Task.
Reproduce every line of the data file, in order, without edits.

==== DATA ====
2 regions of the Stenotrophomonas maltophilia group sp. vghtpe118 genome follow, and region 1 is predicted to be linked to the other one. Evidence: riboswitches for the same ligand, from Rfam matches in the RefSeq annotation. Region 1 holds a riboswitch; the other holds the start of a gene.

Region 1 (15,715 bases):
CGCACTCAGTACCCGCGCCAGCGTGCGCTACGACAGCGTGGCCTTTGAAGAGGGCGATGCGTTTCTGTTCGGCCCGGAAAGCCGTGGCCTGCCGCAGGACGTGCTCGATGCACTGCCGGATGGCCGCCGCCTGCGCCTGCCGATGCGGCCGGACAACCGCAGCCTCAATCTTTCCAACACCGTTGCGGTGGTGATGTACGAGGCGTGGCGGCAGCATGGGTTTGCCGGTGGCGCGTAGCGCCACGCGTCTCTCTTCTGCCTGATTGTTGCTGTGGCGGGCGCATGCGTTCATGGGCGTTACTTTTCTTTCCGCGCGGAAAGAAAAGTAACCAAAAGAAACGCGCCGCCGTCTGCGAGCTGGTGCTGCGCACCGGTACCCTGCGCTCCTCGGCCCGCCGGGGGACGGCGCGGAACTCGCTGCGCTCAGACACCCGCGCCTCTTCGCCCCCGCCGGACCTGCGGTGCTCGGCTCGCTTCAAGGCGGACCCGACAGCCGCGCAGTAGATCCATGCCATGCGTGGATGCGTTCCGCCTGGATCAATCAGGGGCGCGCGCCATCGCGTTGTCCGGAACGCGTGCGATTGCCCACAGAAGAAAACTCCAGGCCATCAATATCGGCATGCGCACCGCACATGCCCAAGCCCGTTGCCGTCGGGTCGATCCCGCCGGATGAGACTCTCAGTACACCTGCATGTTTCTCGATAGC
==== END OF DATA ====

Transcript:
2 regions of the Stenotrophomonas maltophilia group sp. vghtpe118 genome follow, and region 1 is predicted to be linked to the other one. Evidence: riboswitches for the same ligand, from Rfam matches in the RefSeq annotation. Region 1 holds a riboswitch; the other holds the start of a gene.

Region 1 (15,715 bases):
CGCACTCAGTACCCGCGCCAGCGTGCGCTACGACAGCGTGGCCTTTGAAGAGGGCGATGCGTTTCTGTTCGGCCCGGAAAGCCGTGGCCTGCCGCAGGACGTGCTCGATGCACTGCCGGATGGCCGCCGCCTGCGCCTGCCGATGCGGCCGGACAACCGCAGCCTCAATCTTTCCAACACCGTTGCGGTGGTGATGTACGAGGCGTGGCGGCAGCATGGGTTTGCCGGTGGCGCGTAGCGCCACGCGTCTCTCTTCTGCCTGATTGTTGCTGTGGCGGGCGCATGCGTTCATGGGCGTTACTTTTCTTTCCGCGCGGAAAGAAAAGTAACCAAAAGAAACGCGCCGCCGTCTGCGAGCTGGTGCTGCGCACCGGTACCCTGCGCTCCTCGGCCCGCCGGGGGACGGCGCGGAACTCGCTGCGCTCAGACACCCGCGCCTCTTCGCCCCCGCCGGACCTGCGGTGCTCGGCTCGCTTCAAGGCGGACCCGACAGCCGCGCAGTAGATCCATGCCATGCGTGGATGCGTTCCGCCTGGATCAATCAGGGGCGCGCGCCATCGCGTTGTCCGGAACGCGTGCGATTGCCCACAGAAGAAAACTCCAGGCCATCAATATCGGCATGCGCACCGCACATGCCCAAGCCCGTTGCCGTCGGGTCGATCCCGCCGGATGAGACTCTCAGTACACCTGCATGTTTCTCGATAGC